Editor’s Note: This article was originally published on Medium and reposted with permission.
Growing up in Brooklyn, I had a lot of friends from different backgrounds — many that were white, a few that were Asian, but none that were both, like me. I felt like I was the only one in the overlap of a Venn diagram, part of both circles but still different.
When someone mistakes you for another person, you feel confusion and wonder how there could be a mix-up. After being given an explanation like, “Oh, from the back you looked like them they have similar hair,” you politely say, “Oh, I get it,” and then move on, but still feel a tiny degree of residual bewilderment. As a Chinese female growing up and residing in a predominantly white area, this kind of interaction is not rare, in fact it has become routine.
The fact that I have more than a handful of interactions about being mixed up for another Asian person I could choose to write about is astounding. Disclaimer: most of the time these mix-ups are never done with malice or ill-intent, most people who make these types of comments have probably just never seen an abundant number of Asian people in a small state/area of the United States that generally lacks diversity. Thus, these people who have never lived in a diverse community inadvertently perpetuate the misconception that all Asian people look alike and/or are the same person. For me, it’s better to be mistaken for another person than to be the subject of the “All Asians are good at math” stereotype, because if that’s true then I’m a disappointment to my whole race.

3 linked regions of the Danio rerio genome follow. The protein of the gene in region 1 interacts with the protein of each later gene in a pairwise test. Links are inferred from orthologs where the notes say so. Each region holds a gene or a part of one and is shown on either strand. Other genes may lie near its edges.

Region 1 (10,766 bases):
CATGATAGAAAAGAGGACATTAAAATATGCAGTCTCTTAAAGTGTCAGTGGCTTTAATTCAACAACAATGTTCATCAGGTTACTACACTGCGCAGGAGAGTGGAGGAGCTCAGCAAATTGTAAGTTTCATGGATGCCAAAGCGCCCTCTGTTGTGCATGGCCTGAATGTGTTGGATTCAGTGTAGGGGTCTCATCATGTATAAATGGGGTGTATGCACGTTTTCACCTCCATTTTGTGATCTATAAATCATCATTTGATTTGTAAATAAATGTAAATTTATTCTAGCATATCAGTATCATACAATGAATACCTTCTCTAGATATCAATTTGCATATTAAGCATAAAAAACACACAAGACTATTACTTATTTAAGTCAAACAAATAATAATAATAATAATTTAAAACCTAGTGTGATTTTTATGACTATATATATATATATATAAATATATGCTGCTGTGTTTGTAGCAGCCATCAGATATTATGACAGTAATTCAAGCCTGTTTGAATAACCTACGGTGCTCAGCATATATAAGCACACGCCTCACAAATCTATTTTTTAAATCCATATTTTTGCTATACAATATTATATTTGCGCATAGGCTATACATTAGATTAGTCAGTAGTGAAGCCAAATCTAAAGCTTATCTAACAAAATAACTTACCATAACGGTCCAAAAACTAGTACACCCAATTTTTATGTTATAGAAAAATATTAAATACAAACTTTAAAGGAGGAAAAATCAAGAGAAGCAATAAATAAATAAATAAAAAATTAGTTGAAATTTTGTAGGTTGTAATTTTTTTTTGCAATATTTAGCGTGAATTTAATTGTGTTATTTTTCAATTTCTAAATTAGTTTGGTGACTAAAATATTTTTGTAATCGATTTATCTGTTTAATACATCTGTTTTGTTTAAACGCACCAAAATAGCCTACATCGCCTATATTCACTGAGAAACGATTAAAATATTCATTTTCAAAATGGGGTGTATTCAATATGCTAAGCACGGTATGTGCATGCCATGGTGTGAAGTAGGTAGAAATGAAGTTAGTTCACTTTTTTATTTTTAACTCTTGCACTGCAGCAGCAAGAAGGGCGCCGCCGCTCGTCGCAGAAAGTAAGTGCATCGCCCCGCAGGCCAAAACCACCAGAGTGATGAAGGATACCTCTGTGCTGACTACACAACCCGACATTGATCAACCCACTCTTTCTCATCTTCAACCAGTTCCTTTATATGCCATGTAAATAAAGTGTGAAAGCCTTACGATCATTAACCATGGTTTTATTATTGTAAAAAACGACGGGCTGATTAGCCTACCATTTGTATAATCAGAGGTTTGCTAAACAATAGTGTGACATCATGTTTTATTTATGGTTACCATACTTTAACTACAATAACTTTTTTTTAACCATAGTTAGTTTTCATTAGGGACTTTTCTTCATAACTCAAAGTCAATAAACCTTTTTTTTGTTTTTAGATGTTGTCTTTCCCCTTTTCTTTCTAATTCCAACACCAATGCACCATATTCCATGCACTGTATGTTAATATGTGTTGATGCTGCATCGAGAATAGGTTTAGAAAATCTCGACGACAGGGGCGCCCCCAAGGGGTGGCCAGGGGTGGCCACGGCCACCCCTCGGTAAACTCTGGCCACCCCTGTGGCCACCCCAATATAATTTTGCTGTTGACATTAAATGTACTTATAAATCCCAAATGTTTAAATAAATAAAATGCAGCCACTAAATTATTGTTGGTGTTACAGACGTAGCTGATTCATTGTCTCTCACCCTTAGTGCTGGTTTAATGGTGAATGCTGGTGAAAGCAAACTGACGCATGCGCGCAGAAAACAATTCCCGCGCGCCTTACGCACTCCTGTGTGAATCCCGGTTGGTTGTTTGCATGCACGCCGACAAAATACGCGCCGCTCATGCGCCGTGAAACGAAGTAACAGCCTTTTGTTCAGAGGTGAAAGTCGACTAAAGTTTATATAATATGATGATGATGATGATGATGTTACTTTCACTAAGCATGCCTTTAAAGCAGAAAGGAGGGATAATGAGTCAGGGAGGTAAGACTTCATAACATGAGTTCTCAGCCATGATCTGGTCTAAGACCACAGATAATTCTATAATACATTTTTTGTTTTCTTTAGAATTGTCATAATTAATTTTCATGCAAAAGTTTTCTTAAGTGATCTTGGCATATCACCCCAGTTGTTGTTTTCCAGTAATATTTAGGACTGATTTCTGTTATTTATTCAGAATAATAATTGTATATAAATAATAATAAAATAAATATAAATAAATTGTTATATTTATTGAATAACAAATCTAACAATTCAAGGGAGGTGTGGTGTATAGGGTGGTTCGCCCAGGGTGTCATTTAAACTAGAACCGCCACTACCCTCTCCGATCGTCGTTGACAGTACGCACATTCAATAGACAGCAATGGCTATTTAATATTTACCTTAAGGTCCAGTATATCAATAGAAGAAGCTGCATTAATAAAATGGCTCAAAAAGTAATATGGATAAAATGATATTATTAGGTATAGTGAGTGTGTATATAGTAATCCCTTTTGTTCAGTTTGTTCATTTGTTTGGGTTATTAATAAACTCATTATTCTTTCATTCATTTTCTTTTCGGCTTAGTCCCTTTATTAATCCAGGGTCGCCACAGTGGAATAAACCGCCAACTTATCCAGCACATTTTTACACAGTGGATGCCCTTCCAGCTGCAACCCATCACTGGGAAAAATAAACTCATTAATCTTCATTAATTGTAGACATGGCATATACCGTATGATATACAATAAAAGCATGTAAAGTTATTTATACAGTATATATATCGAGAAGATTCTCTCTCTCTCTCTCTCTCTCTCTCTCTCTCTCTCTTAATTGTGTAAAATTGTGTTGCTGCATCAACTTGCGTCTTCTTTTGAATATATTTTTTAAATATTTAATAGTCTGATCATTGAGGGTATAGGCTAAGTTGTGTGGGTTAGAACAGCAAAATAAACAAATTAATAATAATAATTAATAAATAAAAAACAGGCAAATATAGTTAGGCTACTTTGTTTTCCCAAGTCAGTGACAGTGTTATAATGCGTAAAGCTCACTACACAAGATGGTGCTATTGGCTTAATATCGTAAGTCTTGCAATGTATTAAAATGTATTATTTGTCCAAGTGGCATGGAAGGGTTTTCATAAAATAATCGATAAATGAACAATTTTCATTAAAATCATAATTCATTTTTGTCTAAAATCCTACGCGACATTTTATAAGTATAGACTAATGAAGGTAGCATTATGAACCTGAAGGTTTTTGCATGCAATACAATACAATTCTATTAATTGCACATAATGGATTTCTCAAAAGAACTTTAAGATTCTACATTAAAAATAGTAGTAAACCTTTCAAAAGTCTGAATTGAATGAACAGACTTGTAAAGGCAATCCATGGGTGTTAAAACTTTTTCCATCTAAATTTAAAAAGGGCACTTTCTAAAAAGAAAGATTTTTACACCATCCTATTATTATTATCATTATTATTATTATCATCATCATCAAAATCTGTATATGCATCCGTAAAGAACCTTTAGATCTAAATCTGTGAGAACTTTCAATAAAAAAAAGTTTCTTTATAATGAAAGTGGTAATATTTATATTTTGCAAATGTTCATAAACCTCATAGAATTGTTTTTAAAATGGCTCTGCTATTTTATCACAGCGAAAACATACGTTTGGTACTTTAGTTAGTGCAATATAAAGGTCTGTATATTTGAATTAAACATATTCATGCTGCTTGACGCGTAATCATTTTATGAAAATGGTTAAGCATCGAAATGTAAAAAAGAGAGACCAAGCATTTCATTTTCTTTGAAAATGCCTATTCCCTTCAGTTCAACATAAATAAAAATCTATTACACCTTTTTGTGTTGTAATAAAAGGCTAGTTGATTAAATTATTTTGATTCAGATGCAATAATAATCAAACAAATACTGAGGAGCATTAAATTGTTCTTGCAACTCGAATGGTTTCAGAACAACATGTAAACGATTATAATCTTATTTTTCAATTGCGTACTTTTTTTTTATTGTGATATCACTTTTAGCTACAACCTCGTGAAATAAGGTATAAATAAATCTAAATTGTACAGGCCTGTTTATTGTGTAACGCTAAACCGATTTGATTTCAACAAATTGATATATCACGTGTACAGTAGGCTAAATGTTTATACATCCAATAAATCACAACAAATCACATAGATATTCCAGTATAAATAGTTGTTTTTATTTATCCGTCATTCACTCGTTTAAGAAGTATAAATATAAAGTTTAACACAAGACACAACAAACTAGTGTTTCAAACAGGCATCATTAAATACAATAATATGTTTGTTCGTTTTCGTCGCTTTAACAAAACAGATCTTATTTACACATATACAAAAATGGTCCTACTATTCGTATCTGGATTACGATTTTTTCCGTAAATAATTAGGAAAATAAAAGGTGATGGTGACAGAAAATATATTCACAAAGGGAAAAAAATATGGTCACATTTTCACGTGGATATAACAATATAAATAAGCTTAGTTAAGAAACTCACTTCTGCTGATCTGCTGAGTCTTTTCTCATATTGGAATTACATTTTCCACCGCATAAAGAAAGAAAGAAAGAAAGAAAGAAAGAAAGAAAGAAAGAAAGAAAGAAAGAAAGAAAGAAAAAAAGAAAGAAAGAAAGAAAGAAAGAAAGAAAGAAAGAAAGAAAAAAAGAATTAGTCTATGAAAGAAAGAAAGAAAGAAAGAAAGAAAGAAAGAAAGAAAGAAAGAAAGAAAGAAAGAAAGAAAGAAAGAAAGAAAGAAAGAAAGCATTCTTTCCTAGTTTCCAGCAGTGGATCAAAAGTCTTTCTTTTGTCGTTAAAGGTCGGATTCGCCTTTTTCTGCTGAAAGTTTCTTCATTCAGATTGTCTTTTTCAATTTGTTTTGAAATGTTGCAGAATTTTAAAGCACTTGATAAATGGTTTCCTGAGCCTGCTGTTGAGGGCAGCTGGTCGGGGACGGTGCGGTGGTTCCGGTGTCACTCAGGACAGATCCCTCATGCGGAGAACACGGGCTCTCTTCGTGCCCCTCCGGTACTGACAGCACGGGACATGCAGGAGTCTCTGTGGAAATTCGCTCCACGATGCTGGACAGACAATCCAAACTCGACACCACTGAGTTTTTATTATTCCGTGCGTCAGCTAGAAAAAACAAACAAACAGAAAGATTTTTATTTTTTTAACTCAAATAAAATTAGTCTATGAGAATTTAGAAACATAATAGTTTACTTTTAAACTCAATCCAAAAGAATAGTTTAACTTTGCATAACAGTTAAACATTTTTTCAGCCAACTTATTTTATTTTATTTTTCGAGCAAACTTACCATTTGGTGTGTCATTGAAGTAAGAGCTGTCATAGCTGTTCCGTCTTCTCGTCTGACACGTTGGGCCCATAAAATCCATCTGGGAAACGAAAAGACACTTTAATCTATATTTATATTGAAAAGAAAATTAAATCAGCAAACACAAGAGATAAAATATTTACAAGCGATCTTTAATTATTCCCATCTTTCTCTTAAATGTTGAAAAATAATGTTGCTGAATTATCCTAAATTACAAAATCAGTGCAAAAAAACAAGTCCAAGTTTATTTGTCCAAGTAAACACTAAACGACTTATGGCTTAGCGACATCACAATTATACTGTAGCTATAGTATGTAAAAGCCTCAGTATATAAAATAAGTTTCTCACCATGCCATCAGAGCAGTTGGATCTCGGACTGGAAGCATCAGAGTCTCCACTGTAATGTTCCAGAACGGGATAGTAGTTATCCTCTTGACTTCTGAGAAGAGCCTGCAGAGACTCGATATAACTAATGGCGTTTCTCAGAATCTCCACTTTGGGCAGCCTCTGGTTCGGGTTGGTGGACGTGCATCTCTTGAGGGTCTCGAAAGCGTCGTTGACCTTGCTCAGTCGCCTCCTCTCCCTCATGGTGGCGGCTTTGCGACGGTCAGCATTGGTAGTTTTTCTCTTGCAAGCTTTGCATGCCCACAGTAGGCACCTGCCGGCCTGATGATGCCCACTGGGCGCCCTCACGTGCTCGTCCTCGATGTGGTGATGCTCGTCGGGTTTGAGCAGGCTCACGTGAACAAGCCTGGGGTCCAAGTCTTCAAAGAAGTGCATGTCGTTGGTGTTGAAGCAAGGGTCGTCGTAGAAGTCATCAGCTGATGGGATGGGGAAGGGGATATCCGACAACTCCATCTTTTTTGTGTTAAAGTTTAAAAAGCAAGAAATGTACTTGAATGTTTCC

Steve Aoki just dropped the music video for his smash hit collaboration with BTS, “Waste It On Me,” which features an all-Asian American cast. We got the chance to sit down with the Grammy-nominated DJ to talk about his experience working with BTS, the importance of Asian representation and more.
I just found out that there’s a movie coming out this summer with an all-Asian cast called “Crazy Rich Asians” and it’s making me very nervous. Is this supposed to be our “Black Panther” moment for stereotype-shattering Asian-American representation in mainstream media? OK, that’s probably an exaggeration. I’m happy we are even represented in the first place. But what if no one watches it? Does it prove once and for all that Asian-Americans are not bankable stars? What about the fact that studios have largely given up on romantic comedies because they don’t sell as well as superhero movies. Would anyone care for our excuse? What about this male lead from Malaysia, Henry Golding. He’s not technically Asian-American and I don’t want to put it all on him, but he might be the only Asian-looking romantic male lead we will ever get. If he’s not a big enough thirst trap, can Asian-American men ever be found physically attractive by American standards? I’m asking, uh, for my friends…How I became Asian-American
The media has given more attention to the lack of Asian-American representation in recent years thanks to movements like #HollywoodSoWhite and leaders like Aziz Ansari, Alan Yang and Constance Wu speaking out about the issue. However, I can’t help but feel like not much is going to change because “Asian-American” as an identity is not really a meaningful one.
It’s no secret that Asian males are constantly emasculated when it comes to mainstream media — they’re usually portrayed as nerds or martial artists at best.
Even when they do get lead roles like Jet Li in “Romeo Must Die” or Chow Yun-Fat in “The Replacement Killers”, they don’t get intimate with the lead actresses like white actors often do. Acclaimed Asian-American actor Aki Aleong once noted that after being in the business for 60 years, he had never kissed a girl onscreen.